The temperature can fluctuate significantly during transportation and storage, leading to the risk of asset spoilage or damage. One of the most common difficulties regarding the cold chain is maintaining a consistently low temperature throughout the entire flow.

Compliance with regulatory requirements

Many industries dealing with low-temperature asset tracking, such as pharmaceuticals and food and beverage, have strict temperature control and asset monitoring regulations for safety reasons. These regulatory requirements also might change based on place and item,  making compliance with regulatory requirements confusing and challenging.

Security and tampering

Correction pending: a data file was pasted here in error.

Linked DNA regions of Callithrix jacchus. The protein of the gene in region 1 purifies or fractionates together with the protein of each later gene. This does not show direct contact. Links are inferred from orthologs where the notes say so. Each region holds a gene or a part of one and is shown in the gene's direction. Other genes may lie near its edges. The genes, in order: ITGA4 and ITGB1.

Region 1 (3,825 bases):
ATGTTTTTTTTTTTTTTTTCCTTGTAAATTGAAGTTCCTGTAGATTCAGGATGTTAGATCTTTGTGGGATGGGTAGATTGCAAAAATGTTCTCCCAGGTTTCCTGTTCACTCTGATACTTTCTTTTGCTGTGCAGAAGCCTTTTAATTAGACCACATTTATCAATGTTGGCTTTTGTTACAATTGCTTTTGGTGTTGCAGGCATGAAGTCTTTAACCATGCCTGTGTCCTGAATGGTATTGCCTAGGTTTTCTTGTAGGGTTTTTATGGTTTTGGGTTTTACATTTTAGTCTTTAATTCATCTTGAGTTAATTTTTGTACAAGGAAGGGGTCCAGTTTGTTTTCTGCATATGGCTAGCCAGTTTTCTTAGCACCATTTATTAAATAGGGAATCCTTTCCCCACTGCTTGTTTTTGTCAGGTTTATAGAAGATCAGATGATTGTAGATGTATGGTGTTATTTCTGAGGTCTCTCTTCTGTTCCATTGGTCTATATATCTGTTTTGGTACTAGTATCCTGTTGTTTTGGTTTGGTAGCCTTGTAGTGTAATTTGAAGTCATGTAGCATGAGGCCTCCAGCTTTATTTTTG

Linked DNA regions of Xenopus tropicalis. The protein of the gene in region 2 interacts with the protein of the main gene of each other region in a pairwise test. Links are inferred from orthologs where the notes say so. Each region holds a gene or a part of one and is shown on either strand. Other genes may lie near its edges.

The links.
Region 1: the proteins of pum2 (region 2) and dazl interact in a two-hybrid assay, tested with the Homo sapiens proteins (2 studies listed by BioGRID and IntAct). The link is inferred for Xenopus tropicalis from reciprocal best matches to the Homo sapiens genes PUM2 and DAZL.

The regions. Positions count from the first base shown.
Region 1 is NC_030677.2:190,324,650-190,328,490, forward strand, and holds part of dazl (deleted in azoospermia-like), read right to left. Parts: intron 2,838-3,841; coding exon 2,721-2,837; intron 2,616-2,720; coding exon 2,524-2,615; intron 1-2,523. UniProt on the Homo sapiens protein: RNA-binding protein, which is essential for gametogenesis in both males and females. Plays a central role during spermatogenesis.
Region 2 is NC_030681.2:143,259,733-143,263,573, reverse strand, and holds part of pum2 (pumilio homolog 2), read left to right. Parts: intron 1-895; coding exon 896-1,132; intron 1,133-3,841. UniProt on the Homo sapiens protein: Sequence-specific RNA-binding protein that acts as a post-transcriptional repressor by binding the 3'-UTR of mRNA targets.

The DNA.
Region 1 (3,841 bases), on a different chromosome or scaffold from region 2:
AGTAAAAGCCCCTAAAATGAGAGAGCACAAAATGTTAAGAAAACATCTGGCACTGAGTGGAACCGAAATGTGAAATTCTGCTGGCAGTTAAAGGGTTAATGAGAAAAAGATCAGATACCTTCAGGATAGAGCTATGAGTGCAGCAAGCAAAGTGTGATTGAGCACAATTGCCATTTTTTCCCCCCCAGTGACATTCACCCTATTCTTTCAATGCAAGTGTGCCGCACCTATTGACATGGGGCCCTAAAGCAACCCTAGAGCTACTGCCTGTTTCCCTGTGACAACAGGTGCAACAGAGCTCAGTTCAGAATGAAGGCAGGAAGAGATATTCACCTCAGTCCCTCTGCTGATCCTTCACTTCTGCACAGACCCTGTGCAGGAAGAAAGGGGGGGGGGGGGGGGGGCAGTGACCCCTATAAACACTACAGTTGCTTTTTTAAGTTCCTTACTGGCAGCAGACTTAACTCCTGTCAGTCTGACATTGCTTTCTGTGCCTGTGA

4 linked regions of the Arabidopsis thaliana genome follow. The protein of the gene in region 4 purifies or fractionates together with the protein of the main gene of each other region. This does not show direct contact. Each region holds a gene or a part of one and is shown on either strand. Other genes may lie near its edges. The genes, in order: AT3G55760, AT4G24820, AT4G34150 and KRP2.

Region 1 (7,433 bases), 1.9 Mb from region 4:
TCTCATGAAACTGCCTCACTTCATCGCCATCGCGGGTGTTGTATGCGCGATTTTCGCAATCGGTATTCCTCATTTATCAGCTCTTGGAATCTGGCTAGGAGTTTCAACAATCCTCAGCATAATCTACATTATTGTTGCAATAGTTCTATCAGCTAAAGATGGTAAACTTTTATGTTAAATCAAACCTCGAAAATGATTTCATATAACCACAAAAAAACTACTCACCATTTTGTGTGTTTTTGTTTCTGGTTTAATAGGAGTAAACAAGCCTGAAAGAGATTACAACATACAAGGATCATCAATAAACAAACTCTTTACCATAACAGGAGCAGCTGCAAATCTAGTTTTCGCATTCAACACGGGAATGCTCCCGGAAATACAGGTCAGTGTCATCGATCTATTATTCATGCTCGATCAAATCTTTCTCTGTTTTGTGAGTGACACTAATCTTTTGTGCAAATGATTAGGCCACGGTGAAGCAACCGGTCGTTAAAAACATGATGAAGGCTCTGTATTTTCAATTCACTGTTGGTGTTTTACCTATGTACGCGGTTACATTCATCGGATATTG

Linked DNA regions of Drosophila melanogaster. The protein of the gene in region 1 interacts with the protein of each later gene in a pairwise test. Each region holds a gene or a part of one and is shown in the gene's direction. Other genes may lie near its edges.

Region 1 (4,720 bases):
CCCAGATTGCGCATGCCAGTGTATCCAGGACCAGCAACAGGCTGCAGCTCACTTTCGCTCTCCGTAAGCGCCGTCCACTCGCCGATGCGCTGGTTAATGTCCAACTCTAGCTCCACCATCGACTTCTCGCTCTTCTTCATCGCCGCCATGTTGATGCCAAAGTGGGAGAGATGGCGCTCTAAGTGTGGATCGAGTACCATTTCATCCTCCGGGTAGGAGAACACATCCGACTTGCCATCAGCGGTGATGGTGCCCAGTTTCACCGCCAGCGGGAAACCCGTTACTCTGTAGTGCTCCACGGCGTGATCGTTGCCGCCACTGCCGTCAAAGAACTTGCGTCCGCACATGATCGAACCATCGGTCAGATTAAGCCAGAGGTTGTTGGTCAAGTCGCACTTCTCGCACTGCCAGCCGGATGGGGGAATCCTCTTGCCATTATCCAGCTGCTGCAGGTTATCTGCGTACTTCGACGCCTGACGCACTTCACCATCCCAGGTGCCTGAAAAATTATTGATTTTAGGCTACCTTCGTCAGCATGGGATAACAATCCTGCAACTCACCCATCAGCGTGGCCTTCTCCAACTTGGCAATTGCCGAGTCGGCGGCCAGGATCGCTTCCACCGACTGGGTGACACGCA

Low-temperature assets may be at risk of theft or tampering, especially during transport. Therefore, ensuring all parties handle the assets correctly and track them all to ensure nothing goes missing along the way is a big struggle.

Equipment calibration

A critical aspect of cold chain tracking involves verifying and adjusting the accuracy of temperature sensors and monitoring devices used to track temperature-sensitive assets. Even if a sensor shows numbers that meet requirements but eventually the product spoils, the business is still  responsible. As a result, businesses put a lot of effort to calibrate their equipment.

How can enterprises improve their temperature-controlled asset tracking?

Advanced tracking technologies